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What are Co-operatives?

People have always co-operated. Look anywhere in the world and you will find evidence of people working together to meet common needs. Today co-operatives are needed more than ever to help find solutions to common problems such as poverty and inequality.

Co-operatives share a common set of values and principles. They promote active citizenship by developing the skills of members who run the organisation. They also stimulate wealth creation by creating businesses that meet people’s needs.

Co-operatives have always been values driven enterprises. One of the great achievements of the Pioneers of Co-operation was to translate those values into a practical working model for ethical enterprise.

In 1995, the International Co-operative Alliance, the global body that unites and represents approximately 800 million co-operators in over 100 countries, adopted the Statement on Co-operative Identity, which also defined the values that underpin the global co-operative movement.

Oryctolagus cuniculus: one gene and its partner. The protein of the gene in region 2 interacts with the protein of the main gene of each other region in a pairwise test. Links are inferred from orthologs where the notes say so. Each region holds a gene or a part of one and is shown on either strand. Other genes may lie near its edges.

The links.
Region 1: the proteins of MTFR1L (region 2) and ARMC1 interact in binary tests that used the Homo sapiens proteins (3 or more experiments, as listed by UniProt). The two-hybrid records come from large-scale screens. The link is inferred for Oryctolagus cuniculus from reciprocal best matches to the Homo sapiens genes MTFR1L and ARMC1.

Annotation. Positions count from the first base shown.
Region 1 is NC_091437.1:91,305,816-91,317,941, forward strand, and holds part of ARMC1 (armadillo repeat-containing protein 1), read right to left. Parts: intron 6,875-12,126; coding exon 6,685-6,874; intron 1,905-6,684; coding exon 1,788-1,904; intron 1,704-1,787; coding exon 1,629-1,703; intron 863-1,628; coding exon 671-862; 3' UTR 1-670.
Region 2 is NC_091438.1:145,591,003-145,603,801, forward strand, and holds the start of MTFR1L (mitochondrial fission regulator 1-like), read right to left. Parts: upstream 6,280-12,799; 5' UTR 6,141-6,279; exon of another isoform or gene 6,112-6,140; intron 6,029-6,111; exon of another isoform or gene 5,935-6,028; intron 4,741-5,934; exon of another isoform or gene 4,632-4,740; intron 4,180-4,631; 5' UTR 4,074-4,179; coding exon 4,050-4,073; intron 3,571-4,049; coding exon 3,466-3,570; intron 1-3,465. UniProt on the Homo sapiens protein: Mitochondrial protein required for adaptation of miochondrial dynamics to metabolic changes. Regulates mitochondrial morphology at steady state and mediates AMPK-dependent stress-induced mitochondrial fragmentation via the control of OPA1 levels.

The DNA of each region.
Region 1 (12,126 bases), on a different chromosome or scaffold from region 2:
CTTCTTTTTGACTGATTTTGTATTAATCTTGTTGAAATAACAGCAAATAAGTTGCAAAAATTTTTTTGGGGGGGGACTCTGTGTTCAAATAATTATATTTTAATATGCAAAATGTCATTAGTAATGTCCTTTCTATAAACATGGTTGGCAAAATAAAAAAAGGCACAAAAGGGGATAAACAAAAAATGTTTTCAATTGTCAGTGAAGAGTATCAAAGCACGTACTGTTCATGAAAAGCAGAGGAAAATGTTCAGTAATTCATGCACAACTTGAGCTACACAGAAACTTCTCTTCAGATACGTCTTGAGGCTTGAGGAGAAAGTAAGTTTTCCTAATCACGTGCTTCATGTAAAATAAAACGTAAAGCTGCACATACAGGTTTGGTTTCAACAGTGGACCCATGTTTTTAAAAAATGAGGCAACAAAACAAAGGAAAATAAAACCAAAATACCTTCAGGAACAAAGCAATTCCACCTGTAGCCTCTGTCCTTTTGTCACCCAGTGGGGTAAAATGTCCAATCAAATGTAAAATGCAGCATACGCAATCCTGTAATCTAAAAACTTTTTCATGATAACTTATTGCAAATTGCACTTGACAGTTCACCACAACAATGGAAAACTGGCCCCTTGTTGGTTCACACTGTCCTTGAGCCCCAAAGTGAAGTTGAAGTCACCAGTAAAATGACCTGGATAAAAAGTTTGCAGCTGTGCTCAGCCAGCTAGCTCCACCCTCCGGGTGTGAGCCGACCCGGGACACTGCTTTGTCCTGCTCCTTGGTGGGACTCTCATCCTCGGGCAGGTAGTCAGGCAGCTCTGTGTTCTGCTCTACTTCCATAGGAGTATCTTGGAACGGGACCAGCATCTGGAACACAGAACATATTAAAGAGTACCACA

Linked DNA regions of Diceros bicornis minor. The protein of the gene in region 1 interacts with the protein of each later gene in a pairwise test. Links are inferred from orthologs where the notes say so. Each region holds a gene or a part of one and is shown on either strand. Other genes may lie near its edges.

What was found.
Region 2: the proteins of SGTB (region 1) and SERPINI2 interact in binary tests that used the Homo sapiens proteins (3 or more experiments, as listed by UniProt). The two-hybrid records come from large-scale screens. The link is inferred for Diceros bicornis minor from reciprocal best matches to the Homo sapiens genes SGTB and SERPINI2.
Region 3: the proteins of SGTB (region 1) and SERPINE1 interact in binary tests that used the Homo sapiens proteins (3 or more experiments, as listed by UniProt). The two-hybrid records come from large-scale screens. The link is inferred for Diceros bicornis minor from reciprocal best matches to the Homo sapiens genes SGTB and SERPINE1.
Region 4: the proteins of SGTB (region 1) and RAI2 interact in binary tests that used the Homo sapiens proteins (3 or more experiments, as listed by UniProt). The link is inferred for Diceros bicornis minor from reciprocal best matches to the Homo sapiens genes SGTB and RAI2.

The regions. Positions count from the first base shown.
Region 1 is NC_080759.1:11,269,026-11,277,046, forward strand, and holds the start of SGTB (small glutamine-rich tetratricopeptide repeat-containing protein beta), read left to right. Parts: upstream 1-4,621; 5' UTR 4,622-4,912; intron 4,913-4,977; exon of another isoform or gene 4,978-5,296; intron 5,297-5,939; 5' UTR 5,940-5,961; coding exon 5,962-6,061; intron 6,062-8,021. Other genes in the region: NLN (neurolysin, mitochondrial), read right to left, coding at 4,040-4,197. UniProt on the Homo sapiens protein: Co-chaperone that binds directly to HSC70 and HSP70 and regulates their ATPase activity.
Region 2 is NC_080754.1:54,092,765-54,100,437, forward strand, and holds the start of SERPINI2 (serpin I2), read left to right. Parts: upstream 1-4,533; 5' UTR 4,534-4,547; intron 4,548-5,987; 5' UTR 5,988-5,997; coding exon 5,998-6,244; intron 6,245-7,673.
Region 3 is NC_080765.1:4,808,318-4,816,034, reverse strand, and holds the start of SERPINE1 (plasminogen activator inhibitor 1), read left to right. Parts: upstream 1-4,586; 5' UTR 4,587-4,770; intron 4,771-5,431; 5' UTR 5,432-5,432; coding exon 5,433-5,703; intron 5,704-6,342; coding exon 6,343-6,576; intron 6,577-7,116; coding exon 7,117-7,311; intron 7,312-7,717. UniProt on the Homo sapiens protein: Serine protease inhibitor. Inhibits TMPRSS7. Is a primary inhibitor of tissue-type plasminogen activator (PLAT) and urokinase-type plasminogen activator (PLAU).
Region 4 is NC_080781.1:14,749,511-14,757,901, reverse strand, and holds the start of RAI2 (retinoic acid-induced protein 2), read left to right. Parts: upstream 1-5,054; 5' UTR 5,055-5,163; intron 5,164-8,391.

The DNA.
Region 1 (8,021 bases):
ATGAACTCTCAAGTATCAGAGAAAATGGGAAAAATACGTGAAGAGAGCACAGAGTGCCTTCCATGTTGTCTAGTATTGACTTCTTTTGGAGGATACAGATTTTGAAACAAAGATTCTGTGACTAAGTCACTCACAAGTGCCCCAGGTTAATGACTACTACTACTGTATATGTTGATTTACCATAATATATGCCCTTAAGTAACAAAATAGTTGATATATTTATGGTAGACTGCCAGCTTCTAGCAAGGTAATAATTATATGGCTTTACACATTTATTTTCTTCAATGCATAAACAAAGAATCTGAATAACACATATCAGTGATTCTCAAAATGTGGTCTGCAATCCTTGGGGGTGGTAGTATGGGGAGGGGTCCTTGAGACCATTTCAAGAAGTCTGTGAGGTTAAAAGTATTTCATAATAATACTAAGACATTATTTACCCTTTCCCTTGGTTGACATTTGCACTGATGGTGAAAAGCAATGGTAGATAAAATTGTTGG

‘Co-operatives are based on the values of self-help, self-responsibility, democracy, equality, equity and solidarity. In the tradition of their founders, co-operative members believe in the ethical values of honesty, openness, social responsibility and caring for others.’

International Co-operative Alliance,
Statement on Co-operative Identity, 1995

The co-operatives you might come across in the UK include:

  • Retail co-operatives (for example The Co-operative Group which runs convenience stores throughout the UK)
  • Co-operative Travel Agency
  • The Co-operative Bank and The Co-operative Insurance Society
  • Co-operative Funeral Care
  • Co-operative Pharmacies
  • Farmers co-operatives (which help farmers market their produce and share equipment)
  • Housing co-operatives
  • Workers’ co-operatives
  • Credit Unions
  • Farmers’ markets
  • Co-operative Football Supporters Clubs